Business outlook for small accounting and legal firms improved in 2011DOWNLOAD
Wednesday, 16 February 2011: The December 2010 Deloitte Black Ink® Survey reveals that the business outlook of local accounting and legal firms is slowly improving; however recovery for their clients remains patchy.
Business sentiment of small accounting firms appears to be less polarised than the last survey which was conducted six months ago. The December survey reveals the highest levels of ‘very positive outlook’ recorded since the survey was first conducted in December 2008, albeit still a relatively modest 11.1%. In addition, however, no respondents recorded a ‘very negative’ outlook (which dropped significantly from 25.6% in the last survey to zero in this survey).
This result is in line with other national forecasts which indicate that overall business confidence is expected to continue to rise slowly in 2011,” said Deloitte Partner, Simon Cathro. “Economic growth is expected to accelerate in 2011 and peak in 2012 as businesses finish cutting back expenditure and new capital projects commence.”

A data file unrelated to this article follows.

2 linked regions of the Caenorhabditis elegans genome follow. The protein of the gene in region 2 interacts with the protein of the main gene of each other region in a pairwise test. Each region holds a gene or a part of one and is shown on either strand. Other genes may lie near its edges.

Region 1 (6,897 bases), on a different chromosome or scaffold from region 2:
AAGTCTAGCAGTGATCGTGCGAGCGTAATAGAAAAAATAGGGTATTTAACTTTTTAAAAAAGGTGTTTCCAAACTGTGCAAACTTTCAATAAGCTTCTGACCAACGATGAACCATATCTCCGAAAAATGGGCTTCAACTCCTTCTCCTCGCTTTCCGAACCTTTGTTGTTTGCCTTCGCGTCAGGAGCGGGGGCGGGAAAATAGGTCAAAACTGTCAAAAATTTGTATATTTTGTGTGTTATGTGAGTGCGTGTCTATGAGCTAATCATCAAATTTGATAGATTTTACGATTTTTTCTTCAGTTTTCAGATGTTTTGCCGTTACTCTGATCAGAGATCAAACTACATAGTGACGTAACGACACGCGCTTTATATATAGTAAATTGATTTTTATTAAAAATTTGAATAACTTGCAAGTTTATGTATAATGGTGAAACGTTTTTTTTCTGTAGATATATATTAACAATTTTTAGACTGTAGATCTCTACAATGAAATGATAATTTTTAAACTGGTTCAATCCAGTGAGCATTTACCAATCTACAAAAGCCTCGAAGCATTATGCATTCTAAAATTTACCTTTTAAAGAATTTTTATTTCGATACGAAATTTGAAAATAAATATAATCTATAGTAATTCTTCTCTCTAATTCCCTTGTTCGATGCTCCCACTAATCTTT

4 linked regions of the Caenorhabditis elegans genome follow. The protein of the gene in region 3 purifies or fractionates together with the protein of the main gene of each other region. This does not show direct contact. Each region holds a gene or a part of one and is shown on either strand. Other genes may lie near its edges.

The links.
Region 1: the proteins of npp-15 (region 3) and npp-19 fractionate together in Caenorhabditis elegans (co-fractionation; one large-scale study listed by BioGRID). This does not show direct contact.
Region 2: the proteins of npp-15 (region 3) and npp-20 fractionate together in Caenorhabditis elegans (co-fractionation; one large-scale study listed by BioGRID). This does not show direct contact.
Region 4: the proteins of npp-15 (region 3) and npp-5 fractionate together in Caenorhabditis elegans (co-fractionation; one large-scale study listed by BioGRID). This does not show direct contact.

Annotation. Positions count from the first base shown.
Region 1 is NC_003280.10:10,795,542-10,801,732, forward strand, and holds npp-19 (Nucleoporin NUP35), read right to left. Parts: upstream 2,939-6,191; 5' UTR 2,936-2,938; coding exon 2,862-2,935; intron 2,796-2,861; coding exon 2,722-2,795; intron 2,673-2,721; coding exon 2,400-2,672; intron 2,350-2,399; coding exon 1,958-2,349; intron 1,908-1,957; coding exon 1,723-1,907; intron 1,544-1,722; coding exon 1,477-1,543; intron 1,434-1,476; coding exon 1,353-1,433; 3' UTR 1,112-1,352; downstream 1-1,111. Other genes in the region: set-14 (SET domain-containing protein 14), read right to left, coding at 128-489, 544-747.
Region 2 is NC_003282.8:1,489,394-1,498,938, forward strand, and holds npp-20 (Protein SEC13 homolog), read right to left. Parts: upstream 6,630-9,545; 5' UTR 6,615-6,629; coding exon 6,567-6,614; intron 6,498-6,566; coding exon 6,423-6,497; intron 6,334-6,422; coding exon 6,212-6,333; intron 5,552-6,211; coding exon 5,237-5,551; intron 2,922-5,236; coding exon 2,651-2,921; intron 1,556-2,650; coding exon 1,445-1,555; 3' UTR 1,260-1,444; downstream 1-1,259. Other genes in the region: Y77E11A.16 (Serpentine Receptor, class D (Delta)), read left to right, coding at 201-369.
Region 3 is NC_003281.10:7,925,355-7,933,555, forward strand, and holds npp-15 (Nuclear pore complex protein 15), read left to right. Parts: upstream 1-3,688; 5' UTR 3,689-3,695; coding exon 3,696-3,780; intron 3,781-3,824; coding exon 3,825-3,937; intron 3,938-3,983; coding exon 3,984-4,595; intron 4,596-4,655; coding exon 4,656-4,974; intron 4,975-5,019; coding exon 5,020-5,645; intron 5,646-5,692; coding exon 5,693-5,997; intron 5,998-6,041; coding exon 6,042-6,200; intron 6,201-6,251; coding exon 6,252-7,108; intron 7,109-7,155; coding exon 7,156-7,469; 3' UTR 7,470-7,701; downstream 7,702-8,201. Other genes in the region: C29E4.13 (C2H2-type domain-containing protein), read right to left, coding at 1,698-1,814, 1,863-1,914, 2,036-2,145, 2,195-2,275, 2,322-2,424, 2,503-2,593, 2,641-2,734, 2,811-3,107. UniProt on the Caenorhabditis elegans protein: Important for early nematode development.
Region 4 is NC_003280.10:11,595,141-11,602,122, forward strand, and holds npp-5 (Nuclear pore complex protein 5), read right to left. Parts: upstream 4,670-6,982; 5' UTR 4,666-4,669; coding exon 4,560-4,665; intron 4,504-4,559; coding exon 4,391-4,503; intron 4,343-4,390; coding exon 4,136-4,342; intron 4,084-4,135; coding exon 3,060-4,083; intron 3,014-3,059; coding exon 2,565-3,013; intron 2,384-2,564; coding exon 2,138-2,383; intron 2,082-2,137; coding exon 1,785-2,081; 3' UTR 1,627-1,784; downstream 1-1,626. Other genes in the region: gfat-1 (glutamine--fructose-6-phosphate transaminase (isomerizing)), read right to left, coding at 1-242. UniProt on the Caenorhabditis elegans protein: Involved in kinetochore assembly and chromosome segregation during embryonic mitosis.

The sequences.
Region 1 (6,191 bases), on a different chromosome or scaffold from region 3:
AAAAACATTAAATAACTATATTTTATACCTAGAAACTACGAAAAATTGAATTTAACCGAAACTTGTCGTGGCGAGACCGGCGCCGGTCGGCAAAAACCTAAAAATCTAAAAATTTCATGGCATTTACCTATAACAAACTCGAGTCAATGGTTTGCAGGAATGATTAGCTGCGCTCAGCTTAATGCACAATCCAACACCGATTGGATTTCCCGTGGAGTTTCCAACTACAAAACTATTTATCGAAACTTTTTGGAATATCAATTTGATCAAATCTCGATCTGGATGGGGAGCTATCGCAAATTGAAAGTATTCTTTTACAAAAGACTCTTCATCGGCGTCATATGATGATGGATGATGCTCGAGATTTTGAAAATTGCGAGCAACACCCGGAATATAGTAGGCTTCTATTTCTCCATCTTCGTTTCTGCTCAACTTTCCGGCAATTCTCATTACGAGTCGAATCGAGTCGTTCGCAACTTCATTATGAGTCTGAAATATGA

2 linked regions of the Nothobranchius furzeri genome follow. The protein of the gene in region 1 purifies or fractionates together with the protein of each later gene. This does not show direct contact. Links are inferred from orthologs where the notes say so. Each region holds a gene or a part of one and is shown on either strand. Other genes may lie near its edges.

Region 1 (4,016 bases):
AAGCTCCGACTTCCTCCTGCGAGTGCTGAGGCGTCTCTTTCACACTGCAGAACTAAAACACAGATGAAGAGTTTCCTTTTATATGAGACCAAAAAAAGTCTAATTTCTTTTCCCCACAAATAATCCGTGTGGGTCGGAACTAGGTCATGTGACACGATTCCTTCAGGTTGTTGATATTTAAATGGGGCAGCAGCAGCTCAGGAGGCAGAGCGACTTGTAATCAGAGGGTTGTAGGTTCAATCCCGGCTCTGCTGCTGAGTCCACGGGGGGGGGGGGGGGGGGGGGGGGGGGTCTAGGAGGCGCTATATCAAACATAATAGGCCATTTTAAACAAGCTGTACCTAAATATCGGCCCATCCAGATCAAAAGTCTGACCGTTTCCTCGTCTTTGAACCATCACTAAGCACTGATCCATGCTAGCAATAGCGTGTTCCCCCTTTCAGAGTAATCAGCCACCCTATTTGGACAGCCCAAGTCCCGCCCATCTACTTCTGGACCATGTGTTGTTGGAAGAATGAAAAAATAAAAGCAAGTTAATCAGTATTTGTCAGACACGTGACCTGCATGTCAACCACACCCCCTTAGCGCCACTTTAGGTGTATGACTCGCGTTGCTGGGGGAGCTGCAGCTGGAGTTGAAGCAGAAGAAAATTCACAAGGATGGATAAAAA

“Mixed signals remain regarding the strength and durability of the Australian economy over recent months. While the mining sector remains relatively strong, generally retailers, tourism and small business (including the majority of Black Ink® members’ clients) continue to struggle due to modest consumer spending, a stronger Australian currency and seven consecutive rate rises in a little over a year,” he said.
“Over half of the 90 respondents to the Deloitte Black Ink® Survey (52.6%) agree that the interest rate rises will create tighter cash flow for clients, while a further 39.2 % indicated that the greatest effect of the interest rate rises is likely to be a drop in consumer sentiment,” he said.
“We are advising our Black Ink® members that in preparation for further anticipated rate rises in 2011, local accounting and legal firms should strongly encourage their clients to seek cash flow forecasting advice.”
The survey shows that cash flow and working capital continues to be the predominant reason cited as creating financial difficulties, primarily due to outstanding old debts. However, less than half of all respondents estimate that their clients (42.3%) seek professional help when faced with insolvency.
In fact, 17.8% will continue trading.
“Given the responsibilities of directors regarding trading while insolvent, this figure is disturbingly high,” said Mr Cathro.
Please find the full media release below.